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Key representatives in the retail, petroleum, oil and gas sectors of the South African fuel retailing industry have come out strongly in support of the recent establishment of the Public Petroleum Products Act Compliance Forum (PCF), by the Department of Mineral Resources and Energy (DMRE). The PCF is a means to clampdown on non-compliance in the sector.
Vishal Premlall, national director of the South African Petrol Retailers Association (SAPRA), an association of the Retail Motor Industry Organisation (RMI), says that this is a commendable move by both industry and government and believes vigilance and quick action is what is needed to eradicate the unacceptably high levels of non-compliance plaguing the fuel industry.
He says huge diesel price discounts, the mixing of paraffin and/or other products with diesel (diesel adulteration); the Illegal refilling and distribution of LPG and the sale of ULP 93 at the price of ULP 95 to unsuspecting retailers and motorists (especially in remote areas) are just some of the problems that have been highlighted. “Far too many traders have been left unchecked operating without a valid licence or complying with licensing conditions. This has also increased the illegal import and export of petroleum products.”
The new forum is a proactive attempt by Government to curb the rampant illegal and illicit fuel trade activities and encouragingly has prompted collaboration with all petroleum industry stakeholders, including SARS and the SAPS, to enforce the provisions of the Petroleum Products Act.
The forum was set up in the last quarter of 2020, to discuss the various forms of non-compliance, propose possible solutions and enforce compliance within the law.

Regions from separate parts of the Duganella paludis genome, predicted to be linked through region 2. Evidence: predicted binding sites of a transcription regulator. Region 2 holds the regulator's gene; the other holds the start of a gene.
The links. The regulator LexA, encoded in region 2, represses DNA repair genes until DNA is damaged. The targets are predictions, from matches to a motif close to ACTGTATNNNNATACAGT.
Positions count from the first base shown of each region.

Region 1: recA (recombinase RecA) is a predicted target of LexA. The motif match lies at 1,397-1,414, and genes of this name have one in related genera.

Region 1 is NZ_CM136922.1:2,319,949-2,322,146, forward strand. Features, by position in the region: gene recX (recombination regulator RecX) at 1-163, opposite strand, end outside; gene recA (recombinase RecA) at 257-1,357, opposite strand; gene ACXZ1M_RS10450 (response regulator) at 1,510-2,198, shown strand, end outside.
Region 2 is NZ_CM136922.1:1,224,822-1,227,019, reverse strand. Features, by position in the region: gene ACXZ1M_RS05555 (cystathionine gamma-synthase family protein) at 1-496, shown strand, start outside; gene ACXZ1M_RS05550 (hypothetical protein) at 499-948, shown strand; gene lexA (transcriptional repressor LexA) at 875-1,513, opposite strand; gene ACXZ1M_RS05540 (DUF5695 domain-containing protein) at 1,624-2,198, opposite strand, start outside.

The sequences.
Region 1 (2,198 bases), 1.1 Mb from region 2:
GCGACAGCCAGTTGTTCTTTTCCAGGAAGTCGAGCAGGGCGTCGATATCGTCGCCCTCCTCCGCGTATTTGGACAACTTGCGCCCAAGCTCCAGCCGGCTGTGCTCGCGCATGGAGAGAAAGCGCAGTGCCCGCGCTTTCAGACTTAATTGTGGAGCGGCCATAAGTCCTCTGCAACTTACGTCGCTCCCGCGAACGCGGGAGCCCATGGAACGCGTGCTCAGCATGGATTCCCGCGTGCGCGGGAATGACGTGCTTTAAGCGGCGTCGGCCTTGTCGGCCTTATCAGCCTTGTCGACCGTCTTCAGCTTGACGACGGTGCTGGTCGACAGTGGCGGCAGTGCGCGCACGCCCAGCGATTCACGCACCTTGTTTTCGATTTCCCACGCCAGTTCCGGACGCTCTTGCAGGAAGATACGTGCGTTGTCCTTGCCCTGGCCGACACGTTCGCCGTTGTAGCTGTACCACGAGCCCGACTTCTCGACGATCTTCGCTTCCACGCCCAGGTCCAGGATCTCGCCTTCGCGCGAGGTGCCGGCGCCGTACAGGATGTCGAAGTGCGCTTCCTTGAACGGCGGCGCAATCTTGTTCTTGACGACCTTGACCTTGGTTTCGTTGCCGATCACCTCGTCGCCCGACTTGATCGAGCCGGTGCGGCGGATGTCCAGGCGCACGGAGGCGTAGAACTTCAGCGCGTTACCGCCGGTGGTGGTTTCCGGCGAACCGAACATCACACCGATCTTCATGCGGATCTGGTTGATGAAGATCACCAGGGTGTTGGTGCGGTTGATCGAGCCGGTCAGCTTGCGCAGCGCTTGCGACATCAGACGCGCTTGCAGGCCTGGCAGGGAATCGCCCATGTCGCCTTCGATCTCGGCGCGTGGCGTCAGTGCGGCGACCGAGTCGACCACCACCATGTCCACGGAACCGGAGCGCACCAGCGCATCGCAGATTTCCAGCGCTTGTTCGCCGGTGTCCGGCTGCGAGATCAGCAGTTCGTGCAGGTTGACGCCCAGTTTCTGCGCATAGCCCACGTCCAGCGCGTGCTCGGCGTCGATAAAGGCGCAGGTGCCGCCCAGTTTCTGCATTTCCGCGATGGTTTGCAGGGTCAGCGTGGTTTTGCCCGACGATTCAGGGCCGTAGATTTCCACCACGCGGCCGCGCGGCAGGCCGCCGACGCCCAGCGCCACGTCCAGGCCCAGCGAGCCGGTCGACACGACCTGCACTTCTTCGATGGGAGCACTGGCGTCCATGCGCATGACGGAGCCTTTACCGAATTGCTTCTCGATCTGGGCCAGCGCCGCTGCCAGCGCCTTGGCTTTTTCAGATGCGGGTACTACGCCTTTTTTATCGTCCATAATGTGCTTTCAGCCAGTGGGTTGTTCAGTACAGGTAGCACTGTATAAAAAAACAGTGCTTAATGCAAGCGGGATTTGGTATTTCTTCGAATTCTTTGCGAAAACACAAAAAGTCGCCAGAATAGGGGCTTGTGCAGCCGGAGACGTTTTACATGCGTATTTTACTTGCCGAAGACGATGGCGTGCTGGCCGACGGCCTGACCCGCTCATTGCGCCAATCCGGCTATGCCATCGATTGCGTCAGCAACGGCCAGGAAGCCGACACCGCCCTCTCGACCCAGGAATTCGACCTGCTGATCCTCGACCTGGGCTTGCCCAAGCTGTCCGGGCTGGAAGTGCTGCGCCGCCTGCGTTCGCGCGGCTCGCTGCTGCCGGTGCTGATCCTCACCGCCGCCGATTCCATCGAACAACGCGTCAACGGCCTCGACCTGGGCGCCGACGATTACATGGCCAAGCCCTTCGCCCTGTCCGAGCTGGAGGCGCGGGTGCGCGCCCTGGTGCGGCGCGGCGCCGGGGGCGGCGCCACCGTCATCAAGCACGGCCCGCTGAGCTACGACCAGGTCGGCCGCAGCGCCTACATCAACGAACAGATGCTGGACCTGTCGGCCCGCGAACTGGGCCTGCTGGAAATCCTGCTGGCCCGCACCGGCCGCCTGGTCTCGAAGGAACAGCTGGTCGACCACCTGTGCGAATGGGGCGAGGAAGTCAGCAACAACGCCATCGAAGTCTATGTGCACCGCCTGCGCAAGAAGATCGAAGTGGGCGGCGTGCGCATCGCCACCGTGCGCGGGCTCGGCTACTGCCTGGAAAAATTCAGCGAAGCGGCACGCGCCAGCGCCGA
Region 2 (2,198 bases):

Premlall says SAPRA is proud to report the establishment of its whistle blower hotline (www.sapra.co.za/whistleblower/) to report illegal trading of petroleum products. The SAPRA hotline has already put 46 cases before the inspectorate within the PCF.
“Most cases reported to our whistle blower hotline have resulted in inspections and, where necessary, punitive compliance notices or closure notices were issued. We’re encouraging not only retailers and wholesalers to continue to use this hotline to send evidence but also consumers that may be aware of any illegal trading activity of petroleum products,” he says.
Gosetseone Leketi, Chief Director: Petroleum Compliance Enforcement & Fuel Pricing and PCF Chairperson, says excellent progress has been made since the forum began its work in November, citing a decline in complaints and improved responses to non-compliance.
“In the past, an inspector would find an issue of non-compliance, a notice would be issued and the perpetrators would simply ignore this,” she says. “We have however now noticed that those who are non-compliant are responding positively to our interventions, listening to our inspectors and doing the right thing.”
Leketi believes it is the show of force of the PCF with all stakeholders working together, which has made the difference. “Stakeholder collaboration is definitely the key to the success of this forum.”